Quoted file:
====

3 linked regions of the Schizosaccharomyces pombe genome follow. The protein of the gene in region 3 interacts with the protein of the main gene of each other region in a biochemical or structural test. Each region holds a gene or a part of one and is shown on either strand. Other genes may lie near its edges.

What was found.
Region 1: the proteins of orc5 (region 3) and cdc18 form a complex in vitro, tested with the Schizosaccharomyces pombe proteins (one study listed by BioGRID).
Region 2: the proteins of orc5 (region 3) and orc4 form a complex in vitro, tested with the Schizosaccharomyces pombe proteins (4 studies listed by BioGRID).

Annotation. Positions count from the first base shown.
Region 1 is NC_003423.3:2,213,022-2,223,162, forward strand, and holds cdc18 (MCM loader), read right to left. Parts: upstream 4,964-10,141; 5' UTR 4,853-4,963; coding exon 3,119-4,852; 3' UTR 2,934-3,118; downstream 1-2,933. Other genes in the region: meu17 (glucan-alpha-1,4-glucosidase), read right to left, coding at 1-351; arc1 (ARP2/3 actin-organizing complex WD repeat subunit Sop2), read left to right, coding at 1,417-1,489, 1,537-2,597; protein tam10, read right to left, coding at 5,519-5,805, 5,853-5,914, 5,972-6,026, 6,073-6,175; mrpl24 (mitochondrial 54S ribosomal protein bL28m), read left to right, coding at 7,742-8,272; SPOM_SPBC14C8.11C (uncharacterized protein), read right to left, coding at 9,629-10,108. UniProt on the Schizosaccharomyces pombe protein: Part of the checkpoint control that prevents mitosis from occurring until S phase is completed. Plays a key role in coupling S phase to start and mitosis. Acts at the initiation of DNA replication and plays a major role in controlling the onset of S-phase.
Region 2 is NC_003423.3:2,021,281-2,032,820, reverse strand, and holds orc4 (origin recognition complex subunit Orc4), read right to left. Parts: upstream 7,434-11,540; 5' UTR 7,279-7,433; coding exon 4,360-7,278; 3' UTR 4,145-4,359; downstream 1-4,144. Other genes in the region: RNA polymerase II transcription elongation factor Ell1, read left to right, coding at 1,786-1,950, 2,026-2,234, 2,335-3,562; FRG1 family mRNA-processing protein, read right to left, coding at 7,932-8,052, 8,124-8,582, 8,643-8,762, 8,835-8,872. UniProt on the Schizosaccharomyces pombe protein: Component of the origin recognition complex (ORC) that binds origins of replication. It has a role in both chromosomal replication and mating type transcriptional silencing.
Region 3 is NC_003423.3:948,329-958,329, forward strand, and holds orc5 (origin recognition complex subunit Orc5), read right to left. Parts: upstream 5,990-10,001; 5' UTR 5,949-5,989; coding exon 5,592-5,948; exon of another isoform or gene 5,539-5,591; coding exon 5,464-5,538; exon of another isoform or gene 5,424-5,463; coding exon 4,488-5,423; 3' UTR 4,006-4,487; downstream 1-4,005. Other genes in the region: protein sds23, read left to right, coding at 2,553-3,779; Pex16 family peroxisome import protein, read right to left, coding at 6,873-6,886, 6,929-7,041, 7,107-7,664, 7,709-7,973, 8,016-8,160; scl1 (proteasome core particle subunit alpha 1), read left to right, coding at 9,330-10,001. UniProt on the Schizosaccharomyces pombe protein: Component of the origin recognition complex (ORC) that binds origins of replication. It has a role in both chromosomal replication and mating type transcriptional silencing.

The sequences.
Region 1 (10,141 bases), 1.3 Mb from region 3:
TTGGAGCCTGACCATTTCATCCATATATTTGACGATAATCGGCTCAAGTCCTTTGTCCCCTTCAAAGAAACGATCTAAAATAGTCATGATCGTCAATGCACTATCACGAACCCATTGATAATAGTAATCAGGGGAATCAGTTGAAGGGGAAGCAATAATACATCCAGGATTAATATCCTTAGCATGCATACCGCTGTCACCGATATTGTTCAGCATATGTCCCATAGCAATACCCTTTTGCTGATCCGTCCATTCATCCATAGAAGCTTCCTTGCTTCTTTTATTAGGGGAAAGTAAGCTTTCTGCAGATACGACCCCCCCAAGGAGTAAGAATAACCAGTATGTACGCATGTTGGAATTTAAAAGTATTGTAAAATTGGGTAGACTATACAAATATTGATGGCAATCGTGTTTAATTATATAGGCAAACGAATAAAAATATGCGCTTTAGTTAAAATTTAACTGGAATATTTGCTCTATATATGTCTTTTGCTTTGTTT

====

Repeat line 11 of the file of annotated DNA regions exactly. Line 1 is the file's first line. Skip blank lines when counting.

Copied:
TTGGAGCCTGACCATTTCATCCATATATTTGACGATAATCGGCTCAAGTCCTTTGTCCCCTTCAAAGAAACGATCTAAAATAGTCATGATCGTCAATGCACTATCACGAACCCATTGATAATAGTAATCAGGGGAATCAGTTGAAGGGGAAGCAATAATACATCCAGGATTAATATCCTTAGCATGCATACCGCTGTCACCGATATTGTTCAGCATATGTCCCATAGCAATACCCTTTTGCTGATCCGTCCATTCATCCATAGAAGCTTCCTTGCTTCTTTTATTAGGGGAAAGTAAGCTTTCTGCAGATACGACCCCCCCAAGGAGTAAGAATAACCAGTATGTACGCATGTTGGAATTTAAAAGTATTGTAAAATTGGGTAGACTATACAAATATTGATGGCAATCGTGTTTAATTATATAGGCAAACGAATAAAAATATGCGCTTTAGTTAAAATTTAACTGGAATATTTGCTCTATATATGTCTTTTGCTTTGTTT